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Being in a constant state of heightened alertness is the definition of anxiety. It alerts us to danger, but for some people, anxiety goes out of control, and their bodies respond as if everything is a potential threat. You could find yourself filled with feelings of dread while doing daily tasks. Your day-to-day life becomes an emotional struggle, and everything seems more overwhelming than it should.

For others, anxiety can have more than an emotional impact – the symptoms could become physical. Insomnia, dizziness, nausea, and heart palpitations are a few of the physical symptoms. Some may struggle with these feelings their whole lives, while others may find that as their hearing gets worse, they start to feel heightened anxiety.

Hearing loss doesn’t appear all of a sudden, unlike other age related health concerns, it progresses slowly and frequently unnoticed until one day your hearing specialist informs you that you need a hearing aid. This shouldn’t be any different from being told you need glasses, but hearing loss can cause anxiety that doesn’t arise with deteriorating vision for many individuals. It can happen even if you’ve never experienced serious anxiety before. For individuals already struggling with depression or anxiety, hearing loss can amplify it.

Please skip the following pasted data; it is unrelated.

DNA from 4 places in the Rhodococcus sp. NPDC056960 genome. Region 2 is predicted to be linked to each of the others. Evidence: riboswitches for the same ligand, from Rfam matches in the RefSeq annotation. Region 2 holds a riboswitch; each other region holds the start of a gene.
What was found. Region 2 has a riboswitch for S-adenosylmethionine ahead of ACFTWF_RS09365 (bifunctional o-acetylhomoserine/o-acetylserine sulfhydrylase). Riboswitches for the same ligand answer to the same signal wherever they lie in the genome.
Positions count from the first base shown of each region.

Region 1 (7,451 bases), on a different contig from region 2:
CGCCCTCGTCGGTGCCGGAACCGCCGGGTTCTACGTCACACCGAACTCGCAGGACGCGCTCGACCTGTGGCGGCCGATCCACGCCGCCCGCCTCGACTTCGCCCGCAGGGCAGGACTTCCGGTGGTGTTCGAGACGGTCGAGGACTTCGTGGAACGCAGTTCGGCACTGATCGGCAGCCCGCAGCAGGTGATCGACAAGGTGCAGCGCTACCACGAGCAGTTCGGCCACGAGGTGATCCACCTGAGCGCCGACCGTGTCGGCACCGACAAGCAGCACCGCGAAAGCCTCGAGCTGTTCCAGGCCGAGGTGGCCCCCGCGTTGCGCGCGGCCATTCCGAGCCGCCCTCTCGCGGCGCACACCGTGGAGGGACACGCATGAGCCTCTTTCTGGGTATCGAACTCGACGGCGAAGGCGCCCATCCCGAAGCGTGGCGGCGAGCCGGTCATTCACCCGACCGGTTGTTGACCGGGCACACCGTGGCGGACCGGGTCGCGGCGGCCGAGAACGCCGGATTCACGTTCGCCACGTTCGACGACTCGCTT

What Did You Say?

There are new concerns with hearing loss: How much did you say that cost? How many times can I say “huh”? If I continuously ask people to repeat themselves, will they start to get annoyed with me? Will my kids still call? These worries intensify as anxiety takes hold, which is a common reaction, particularly when everyday experiences become stressful. Why are you declining invitations for dinner or staying away from gatherings? Your struggle to keep up with conversations could be the reason why you keep declining invitations if you’re being truthful with yourself. This response will inevitably lead to even more anxiety as you cope with the consequences of self isolation.

Am I Alone?

You aren’t the only person feeling this way. Anxiety is increasingly common. Anxiety conditions are an issue for 18% of the population. Hearing loss, especially when ignored, increases the probability of being diagnosed with an anxiety condition according to recent research. The correlation could go the other way as well. According to some studies, anxiety will actually raise your chances of getting hearing loss. Considering how manageable anxiety and hearing loss are, it’s unfortunate so many individuals continue to suffer from both unnecessarily.

What Are The Treatment Options?

If hearing loss is producing anxiety, it’s time to get fitted for a hearing aid. Don’t put it off until your next check-up, especially if you’ve detected a sudden change in your hearing. For many, hearing aids reduce anxiety by fighting miscommunications and embarrassment in social situations.

At first your anxiety may increase somewhat due to the learning curve that comes with hearing aids. Adjusting to wearing hearing aids and learning all of the settings can take a couple of weeks. So, don’t get frustrated if you struggle with them initially. If you’re presently wearing hearing aids and still find yourself struggling with anxiety, don’t hesitate to get in touch with your doctor. There are numerous methods to treat anxiety, and your doctor might suggest lifestyle changes like increased exercise, to benefit your individual situation.

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